Is "Where are you going, where have you been" Feminist Literature?
Oates's story is feminist in that it addresses the inequality of the verbal and physical dominance of a male against a female character. This control of a female over her own sexual identity constitutes a significant issue in feminist literature.
In her story, written after she read about "The Pied Piper of Tucson" in a 1966 issue of Life magazine, Oates examines Connie's behavior. Connie goes to places where older boys are because "she knew she was pretty and that was everything." Also, in her free time, she engages in her "trashy daydreams." Both of these activities contribute to her later predicament on a Sunday after the rest of her family leaves, and she remains home. Connie becomes vulnerable after two males, who have watched her before, drive up to her house. One of them invites Connie to come outside and see what is written on his car. But, Connie declines because there is something "hawklike" about his face as he is "smiling as if she were a treat he was going to gobble up and it was all a joke."
Somehow this sexual predator knows her name, and Connie begins to become afraid. He tells her, "I took a special interest in you, such a pretty girl, and found out all about you." Further, he tells Connie that he is her lover, and he and the other boy have come to take her for a ride. She still resists, and the important feminist issue of the subjugation of women is represented by threats from Arnold Friend, along with his exercise of predatory behavior and psychological dominance. After Friend and his companion, Ellie Oscar, terrorize Connie and coerce her into going in the car with them by threatening that her family will be harmed if she does not comply, Connie feels "that it was nothing that was hers, that belonged to her . . . " Such victimization contributes strongly to the feminist issues explored in Oates's literary work.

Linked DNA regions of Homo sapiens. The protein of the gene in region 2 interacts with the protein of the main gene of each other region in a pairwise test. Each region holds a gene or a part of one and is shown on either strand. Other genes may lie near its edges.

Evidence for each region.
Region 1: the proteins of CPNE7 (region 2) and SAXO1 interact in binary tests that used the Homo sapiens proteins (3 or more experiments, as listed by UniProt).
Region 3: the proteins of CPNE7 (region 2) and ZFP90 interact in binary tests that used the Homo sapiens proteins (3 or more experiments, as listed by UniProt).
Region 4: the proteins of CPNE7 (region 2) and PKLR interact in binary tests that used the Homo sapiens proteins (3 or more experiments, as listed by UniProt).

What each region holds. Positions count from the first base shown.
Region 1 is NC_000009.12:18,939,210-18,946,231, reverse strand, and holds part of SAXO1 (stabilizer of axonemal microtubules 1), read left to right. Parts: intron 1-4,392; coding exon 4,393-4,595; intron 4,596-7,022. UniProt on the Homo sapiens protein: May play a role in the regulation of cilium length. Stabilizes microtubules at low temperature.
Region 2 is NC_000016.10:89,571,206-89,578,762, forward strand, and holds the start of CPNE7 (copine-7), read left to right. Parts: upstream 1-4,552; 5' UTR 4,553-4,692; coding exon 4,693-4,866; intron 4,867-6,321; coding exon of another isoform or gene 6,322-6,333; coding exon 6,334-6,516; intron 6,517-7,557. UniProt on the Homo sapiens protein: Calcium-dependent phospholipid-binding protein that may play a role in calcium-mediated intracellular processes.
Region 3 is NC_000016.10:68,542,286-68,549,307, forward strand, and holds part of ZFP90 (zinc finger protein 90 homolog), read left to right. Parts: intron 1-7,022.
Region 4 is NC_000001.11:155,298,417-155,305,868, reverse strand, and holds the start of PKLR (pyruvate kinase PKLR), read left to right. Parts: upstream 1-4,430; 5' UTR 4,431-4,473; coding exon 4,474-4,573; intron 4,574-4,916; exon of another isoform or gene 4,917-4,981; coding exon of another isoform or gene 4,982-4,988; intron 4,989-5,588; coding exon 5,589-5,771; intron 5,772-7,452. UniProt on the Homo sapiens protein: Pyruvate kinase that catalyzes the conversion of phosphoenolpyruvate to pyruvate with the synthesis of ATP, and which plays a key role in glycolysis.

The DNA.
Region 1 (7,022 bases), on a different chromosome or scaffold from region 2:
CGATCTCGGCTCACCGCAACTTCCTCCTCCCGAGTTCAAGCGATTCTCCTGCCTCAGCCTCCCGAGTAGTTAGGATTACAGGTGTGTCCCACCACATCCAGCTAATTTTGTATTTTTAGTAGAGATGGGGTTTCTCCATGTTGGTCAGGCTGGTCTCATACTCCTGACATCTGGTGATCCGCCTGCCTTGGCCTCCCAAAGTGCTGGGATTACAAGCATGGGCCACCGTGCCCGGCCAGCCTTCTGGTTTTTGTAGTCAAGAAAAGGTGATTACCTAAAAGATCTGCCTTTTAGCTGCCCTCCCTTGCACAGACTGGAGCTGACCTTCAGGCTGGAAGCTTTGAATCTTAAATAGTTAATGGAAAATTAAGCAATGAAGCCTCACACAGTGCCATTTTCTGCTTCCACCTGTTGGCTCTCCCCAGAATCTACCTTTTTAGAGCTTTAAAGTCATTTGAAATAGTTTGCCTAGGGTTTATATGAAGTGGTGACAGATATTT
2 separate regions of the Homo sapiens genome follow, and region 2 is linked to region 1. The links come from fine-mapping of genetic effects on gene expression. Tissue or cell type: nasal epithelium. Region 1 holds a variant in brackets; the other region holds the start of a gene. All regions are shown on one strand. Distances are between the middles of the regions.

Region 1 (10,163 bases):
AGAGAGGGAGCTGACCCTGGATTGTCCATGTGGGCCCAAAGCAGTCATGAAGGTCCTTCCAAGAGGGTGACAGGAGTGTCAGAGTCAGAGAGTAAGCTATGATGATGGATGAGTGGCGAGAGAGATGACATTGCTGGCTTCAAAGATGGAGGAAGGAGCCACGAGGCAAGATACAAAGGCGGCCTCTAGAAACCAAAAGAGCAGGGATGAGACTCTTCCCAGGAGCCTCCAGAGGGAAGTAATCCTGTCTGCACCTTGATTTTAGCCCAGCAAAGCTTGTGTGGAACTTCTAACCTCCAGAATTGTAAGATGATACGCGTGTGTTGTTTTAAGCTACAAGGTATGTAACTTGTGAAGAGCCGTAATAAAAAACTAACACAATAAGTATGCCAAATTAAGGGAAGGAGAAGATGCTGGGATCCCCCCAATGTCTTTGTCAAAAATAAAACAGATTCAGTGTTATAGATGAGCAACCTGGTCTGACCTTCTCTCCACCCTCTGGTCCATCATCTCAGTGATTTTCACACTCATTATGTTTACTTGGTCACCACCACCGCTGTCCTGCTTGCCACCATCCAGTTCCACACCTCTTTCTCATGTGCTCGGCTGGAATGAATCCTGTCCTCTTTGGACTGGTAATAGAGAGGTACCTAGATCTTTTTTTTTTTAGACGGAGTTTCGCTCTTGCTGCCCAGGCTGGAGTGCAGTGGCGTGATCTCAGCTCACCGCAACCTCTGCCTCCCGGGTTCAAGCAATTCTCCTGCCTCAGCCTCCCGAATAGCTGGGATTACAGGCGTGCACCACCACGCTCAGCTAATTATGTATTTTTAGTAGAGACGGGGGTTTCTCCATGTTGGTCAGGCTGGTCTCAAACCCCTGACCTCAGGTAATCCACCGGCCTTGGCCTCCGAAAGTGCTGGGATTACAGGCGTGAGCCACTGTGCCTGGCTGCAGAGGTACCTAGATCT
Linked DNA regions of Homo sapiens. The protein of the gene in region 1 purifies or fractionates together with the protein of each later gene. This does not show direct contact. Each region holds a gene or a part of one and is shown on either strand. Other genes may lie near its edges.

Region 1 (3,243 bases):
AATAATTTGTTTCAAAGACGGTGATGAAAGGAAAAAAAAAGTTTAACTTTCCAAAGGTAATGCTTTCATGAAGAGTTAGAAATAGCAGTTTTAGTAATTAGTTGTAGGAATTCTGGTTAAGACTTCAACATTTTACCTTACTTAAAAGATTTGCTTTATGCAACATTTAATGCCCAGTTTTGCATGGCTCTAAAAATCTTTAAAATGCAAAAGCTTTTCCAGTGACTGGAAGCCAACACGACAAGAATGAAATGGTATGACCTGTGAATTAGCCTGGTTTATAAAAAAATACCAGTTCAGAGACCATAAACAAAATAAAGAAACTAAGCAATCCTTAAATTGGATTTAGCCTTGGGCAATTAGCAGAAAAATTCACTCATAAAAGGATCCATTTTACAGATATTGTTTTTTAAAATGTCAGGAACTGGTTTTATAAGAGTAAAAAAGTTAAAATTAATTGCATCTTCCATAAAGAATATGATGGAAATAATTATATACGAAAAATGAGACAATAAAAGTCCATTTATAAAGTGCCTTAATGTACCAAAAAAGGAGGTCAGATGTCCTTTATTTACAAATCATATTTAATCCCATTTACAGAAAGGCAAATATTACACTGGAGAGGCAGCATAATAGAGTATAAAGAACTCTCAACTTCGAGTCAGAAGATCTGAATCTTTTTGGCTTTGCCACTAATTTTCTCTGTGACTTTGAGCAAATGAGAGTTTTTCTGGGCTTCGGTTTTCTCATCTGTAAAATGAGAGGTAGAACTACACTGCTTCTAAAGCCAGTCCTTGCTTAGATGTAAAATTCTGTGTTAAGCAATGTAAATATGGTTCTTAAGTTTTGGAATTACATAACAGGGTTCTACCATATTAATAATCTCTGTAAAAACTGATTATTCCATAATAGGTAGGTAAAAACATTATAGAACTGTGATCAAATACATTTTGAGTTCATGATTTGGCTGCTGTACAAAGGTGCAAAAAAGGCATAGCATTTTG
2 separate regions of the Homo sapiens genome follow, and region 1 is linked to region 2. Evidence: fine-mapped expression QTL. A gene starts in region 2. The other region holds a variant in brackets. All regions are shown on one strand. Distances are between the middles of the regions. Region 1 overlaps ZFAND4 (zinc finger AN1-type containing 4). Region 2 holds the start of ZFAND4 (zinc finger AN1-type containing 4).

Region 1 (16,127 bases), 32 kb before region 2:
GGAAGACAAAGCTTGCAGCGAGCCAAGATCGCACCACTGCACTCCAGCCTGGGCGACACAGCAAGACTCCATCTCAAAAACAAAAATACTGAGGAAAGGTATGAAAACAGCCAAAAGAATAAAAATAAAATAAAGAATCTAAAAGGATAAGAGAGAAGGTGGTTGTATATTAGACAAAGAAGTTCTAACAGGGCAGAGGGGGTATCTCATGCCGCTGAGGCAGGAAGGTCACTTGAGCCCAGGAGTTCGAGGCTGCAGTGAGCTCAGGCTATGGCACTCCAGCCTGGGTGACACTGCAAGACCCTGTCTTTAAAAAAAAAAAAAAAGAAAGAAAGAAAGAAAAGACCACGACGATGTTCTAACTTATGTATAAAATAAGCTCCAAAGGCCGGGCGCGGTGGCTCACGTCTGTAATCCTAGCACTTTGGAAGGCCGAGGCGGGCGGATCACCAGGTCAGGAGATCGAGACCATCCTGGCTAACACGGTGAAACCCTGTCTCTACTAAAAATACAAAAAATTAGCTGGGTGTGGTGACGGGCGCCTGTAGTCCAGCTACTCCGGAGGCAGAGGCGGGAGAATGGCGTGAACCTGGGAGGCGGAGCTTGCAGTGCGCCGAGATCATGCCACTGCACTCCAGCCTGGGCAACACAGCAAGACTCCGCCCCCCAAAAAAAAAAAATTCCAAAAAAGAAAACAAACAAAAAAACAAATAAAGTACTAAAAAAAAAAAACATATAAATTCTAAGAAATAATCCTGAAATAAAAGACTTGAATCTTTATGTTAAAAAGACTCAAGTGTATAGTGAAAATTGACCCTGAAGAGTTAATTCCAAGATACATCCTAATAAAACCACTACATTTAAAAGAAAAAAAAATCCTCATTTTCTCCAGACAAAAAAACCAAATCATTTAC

The idea of social objectification of women and its implications lie at the heart of Oates' work. The fact that Connie is essentially stalked and seen as a sex object indicates how women can be perceived by a male dominated society. Connie carries herself as the type of teen who envisions herself full of autonomy, yet is actually fulfilling a socially dictated role. This reflects how thinkers like Oates suggest that women's conception of self has to be carved out understanding how a social element of identity control is present. Oates' creation of Connie as a "modern" teen reflects this. In addition to this, the idea of Connie's heroism is a highly Feminist idea. There are certain conditions that women have to endure that men simply do not. These conditions are present in the social order. At time time of writing, one was not able to imagine the story having more validity and veracity if Connie were a young boy (Although a more modern reading of it could certainly see this as more understandable given what we now know of predatory behavior and child abuse and exploitation.) The idea of a woman being singled out and terrorized by a man is something that resonates quite clearly today. Such a notion causes a reexamination of social values, structures, and valences of power, a key component in Feminism. In addition to this, Connie's heroism at the end, where she goes with Arnold in the hopes of saving her family, confirms the idea that women endure greater injustice in a social order. Connie has achieved a level of maturation, at great cost to herself and benefit to others. Acknowledging such an idea where victimization can yield to affirmation of voice is another Feminist idea.